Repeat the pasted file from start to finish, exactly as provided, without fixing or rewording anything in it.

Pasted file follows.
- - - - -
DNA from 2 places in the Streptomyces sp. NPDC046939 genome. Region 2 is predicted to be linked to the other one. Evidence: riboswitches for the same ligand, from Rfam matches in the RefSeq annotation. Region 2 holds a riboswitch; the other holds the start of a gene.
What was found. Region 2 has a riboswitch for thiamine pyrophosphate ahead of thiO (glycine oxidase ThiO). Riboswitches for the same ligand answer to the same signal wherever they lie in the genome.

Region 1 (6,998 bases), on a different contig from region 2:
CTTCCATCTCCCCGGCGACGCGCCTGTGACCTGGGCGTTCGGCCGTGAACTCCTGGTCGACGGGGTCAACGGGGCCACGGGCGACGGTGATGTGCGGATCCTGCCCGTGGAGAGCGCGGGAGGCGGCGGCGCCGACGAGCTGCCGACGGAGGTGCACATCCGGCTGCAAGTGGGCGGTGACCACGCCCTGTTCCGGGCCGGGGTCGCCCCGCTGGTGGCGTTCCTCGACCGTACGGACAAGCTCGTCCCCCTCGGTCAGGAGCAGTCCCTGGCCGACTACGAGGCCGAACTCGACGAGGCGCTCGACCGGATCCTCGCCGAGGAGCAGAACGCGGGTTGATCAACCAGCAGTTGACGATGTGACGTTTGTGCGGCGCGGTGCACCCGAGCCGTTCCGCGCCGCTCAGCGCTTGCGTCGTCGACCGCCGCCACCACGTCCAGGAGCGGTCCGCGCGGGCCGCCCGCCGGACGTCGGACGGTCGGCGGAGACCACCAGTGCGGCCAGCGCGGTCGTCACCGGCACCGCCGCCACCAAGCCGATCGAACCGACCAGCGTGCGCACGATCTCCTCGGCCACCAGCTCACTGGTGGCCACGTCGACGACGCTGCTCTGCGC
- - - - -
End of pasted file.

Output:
DNA from 2 places in the Streptomyces sp. NPDC046939 genome. Region 2 is predicted to be linked to the other one. Evidence: riboswitches for the same ligand, from Rfam matches in the RefSeq annotation. Region 2 holds a riboswitch; the other holds the start of a gene.
What was found. Region 2 has a riboswitch for thiamine pyrophosphate ahead of thiO (glycine oxidase ThiO). Riboswitches for the same ligand answer to the same signal wherever they lie in the genome.

Region 1 (6,998 bases), on a different contig from region 2:
CTTCCATCTCCCCGGCGACGCGCCTGTGACCTGGGCGTTCGGCCGTGAACTCCTGGTCGACGGGGTCAACGGGGCCACGGGCGACGGTGATGTGCGGATCCTGCCCGTGGAGAGCGCGGGAGGCGGCGGCGCCGACGAGCTGCCGACGGAGGTGCACATCCGGCTGCAAGTGGGCGGTGACCACGCCCTGTTCCGGGCCGGGGTCGCCCCGCTGGTGGCGTTCCTCGACCGTACGGACAAGCTCGTCCCCCTCGGTCAGGAGCAGTCCCTGGCCGACTACGAGGCCGAACTCGACGAGGCGCTCGACCGGATCCTCGCCGAGGAGCAGAACGCGGGTTGATCAACCAGCAGTTGACGATGTGACGTTTGTGCGGCGCGGTGCACCCGAGCCGTTCCGCGCCGCTCAGCGCTTGCGTCGTCGACCGCCGCCACCACGTCCAGGAGCGGTCCGCGCGGGCCGCCCGCCGGACGTCGGACGGTCGGCGGAGACCACCAGTGCGGCCAGCGCGGTCGTCACCGGCACCGCCGCCACCAAGCCGATCGAACCGACCAGCGTGCGCACGATCTCCTCGGCCACCAGCTCACTGGTGGCCACGTCGACGACGCTGCTCTGCGC